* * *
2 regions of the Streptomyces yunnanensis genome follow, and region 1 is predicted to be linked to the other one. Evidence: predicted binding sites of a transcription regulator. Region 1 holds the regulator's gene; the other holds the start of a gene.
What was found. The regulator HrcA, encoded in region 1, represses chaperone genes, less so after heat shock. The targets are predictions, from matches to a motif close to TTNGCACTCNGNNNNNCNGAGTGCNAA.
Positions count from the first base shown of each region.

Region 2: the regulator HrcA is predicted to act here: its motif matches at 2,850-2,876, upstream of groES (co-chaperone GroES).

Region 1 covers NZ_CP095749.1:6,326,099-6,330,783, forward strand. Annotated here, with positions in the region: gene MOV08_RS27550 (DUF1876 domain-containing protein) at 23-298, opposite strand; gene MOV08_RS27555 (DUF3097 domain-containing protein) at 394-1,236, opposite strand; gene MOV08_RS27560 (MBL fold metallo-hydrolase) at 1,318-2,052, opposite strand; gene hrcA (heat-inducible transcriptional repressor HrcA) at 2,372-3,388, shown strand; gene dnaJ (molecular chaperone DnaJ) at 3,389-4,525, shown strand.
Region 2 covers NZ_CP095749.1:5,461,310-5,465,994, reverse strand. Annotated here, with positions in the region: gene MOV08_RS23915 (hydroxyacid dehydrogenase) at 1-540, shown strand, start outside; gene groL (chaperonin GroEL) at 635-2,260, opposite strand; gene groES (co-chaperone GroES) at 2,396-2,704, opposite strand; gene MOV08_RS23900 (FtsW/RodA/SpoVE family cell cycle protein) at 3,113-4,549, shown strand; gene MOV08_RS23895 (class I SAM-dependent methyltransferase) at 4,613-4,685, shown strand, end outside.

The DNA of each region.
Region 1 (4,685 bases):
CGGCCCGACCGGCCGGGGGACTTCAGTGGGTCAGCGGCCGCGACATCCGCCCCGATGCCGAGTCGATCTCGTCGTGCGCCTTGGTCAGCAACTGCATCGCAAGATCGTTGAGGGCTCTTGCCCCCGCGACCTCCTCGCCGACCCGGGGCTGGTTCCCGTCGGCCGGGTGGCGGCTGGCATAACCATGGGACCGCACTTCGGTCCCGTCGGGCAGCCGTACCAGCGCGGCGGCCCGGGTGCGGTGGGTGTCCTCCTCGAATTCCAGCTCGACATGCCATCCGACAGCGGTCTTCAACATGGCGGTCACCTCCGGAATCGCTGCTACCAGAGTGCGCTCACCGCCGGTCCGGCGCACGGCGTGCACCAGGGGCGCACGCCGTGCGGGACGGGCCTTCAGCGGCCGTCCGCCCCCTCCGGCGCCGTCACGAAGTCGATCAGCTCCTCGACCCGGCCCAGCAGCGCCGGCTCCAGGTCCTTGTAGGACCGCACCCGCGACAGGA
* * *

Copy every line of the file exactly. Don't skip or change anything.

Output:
2 regions of the Streptomyces yunnanensis genome follow, and region 1 is predicted to be linked to the other one. Evidence: predicted binding sites of a transcription regulator. Region 1 holds the regulator's gene; the other holds the start of a gene.
What was found. The regulator HrcA, encoded in region 1, represses chaperone genes, less so after heat shock. The targets are predictions, from matches to a motif close to TTNGCACTCNGNNNNNCNGAGTGCNAA.
Positions count from the first base shown of each region.

Region 2: the regulator HrcA is predicted to act here: its motif matches at 2,850-2,876, upstream of groES (co-chaperone GroES).

Region 1 covers NZ_CP095749.1:6,326,099-6,330,783, forward strand. Annotated here, with positions in the region: gene MOV08_RS27550 (DUF1876 domain-containing protein) at 23-298, opposite strand; gene MOV08_RS27555 (DUF3097 domain-containing protein) at 394-1,236, opposite strand; gene MOV08_RS27560 (MBL fold metallo-hydrolase) at 1,318-2,052, opposite strand; gene hrcA (heat-inducible transcriptional repressor HrcA) at 2,372-3,388, shown strand; gene dnaJ (molecular chaperone DnaJ) at 3,389-4,525, shown strand.
Region 2 covers NZ_CP095749.1:5,461,310-5,465,994, reverse strand. Annotated here, with positions in the region: gene MOV08_RS23915 (hydroxyacid dehydrogenase) at 1-540, shown strand, start outside; gene groL (chaperonin GroEL) at 635-2,260, opposite strand; gene groES (co-chaperone GroES) at 2,396-2,704, opposite strand; gene MOV08_RS23900 (FtsW/RodA/SpoVE family cell cycle protein) at 3,113-4,549, shown strand; gene MOV08_RS23895 (class I SAM-dependent methyltransferase) at 4,613-4,685, shown strand, end outside.

The DNA of each region.
Region 1 (4,685 bases):
CGGCCCGACCGGCCGGGGGACTTCAGTGGGTCAGCGGCCGCGACATCCGCCCCGATGCCGAGTCGATCTCGTCGTGCGCCTTGGTCAGCAACTGCATCGCAAGATCGTTGAGGGCTCTTGCCCCCGCGACCTCCTCGCCGACCCGGGGCTGGTTCCCGTCGGCCGGGTGGCGGCTGGCATAACCATGGGACCGCACTTCGGTCCCGTCGGGCAGCCGTACCAGCGCGGCGGCCCGGGTGCGGTGGGTGTCCTCCTCGAATTCCAGCTCGACATGCCATCCGACAGCGGTCTTCAACATGGCGGTCACCTCCGGAATCGCTGCTACCAGAGTGCGCTCACCGCCGGTCCGGCGCACGGCGTGCACCAGGGGCGCACGCCGTGCGGGACGGGCCTTCAGCGGCCGTCCGCCCCCTCCGGCGCCGTCACGAAGTCGATCAGCTCCTCGACCCGGCCCAGCAGCGCCGGCTCCAGGTCCTTGTAGGACCGCACCCGCGACAGGA